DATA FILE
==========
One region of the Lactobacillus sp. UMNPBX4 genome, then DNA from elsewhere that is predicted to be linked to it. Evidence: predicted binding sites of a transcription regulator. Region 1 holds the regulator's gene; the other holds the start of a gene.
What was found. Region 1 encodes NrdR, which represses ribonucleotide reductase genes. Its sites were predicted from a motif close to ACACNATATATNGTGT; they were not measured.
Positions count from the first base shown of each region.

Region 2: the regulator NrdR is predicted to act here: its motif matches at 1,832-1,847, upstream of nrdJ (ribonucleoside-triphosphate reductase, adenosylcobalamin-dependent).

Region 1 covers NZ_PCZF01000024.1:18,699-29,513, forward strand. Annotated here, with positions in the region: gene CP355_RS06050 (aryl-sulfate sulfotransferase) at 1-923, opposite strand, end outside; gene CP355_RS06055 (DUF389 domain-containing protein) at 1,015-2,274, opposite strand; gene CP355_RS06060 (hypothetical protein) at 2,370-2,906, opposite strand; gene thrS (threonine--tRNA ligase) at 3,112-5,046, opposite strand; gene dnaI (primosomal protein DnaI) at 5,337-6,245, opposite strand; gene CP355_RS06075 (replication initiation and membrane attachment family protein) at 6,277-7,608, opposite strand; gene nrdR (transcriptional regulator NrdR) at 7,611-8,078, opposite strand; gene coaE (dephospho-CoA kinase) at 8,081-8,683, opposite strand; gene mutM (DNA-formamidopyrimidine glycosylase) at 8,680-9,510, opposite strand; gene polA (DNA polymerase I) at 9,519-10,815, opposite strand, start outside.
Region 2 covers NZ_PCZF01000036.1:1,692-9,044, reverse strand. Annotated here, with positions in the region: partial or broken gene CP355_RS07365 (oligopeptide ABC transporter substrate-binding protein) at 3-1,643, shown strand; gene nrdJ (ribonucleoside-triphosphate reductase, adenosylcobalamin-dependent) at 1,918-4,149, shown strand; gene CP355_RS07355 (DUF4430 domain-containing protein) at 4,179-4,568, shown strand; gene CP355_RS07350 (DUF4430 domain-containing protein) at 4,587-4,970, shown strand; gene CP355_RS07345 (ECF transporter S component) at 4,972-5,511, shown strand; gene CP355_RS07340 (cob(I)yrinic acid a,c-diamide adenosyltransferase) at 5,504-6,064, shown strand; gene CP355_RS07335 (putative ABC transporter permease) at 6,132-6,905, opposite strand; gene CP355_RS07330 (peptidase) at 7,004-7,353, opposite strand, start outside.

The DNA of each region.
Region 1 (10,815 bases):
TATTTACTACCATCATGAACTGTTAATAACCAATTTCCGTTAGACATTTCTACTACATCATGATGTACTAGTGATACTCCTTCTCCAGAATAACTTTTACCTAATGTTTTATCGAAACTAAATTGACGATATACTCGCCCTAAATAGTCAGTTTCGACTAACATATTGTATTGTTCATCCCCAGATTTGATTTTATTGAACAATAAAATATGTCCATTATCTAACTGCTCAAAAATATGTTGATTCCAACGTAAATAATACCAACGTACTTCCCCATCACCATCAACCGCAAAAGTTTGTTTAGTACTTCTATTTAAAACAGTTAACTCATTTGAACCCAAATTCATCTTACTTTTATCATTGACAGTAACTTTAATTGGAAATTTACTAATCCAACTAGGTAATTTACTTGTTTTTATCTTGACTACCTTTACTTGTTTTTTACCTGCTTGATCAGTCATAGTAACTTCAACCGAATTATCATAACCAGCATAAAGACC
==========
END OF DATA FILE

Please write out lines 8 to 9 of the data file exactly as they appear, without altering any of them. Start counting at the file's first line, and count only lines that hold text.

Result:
Region 1 (10,815 bases):
TATTTACTACCATCATGAACTGTTAATAACCAATTTCCGTTAGACATTTCTACTACATCATGATGTACTAGTGATACTCCTTCTCCAGAATAACTTTTACCTAATGTTTTATCGAAACTAAATTGACGATATACTCGCCCTAAATAGTCAGTTTCGACTAACATATTGTATTGTTCATCCCCAGATTTGATTTTATTGAACAATAAAATATGTCCATTATCTAACTGCTCAAAAATATGTTGATTCCAACGTAAATAATACCAACGTACTTCCCCATCACCATCAACCGCAAAAGTTTGTTTAGTACTTCTATTTAAAACAGTTAACTCATTTGAACCCAAATTCATCTTACTTTTATCATTGACAGTAACTTTAATTGGAAATTTACTAATCCAACTAGGTAATTTACTTGTTTTTATCTTGACTACCTTTACTTGTTTTTTACCTGCTTGATCAGTCATAGTAACTTCAACCGAATTATCATAACCAGCATAAAGACC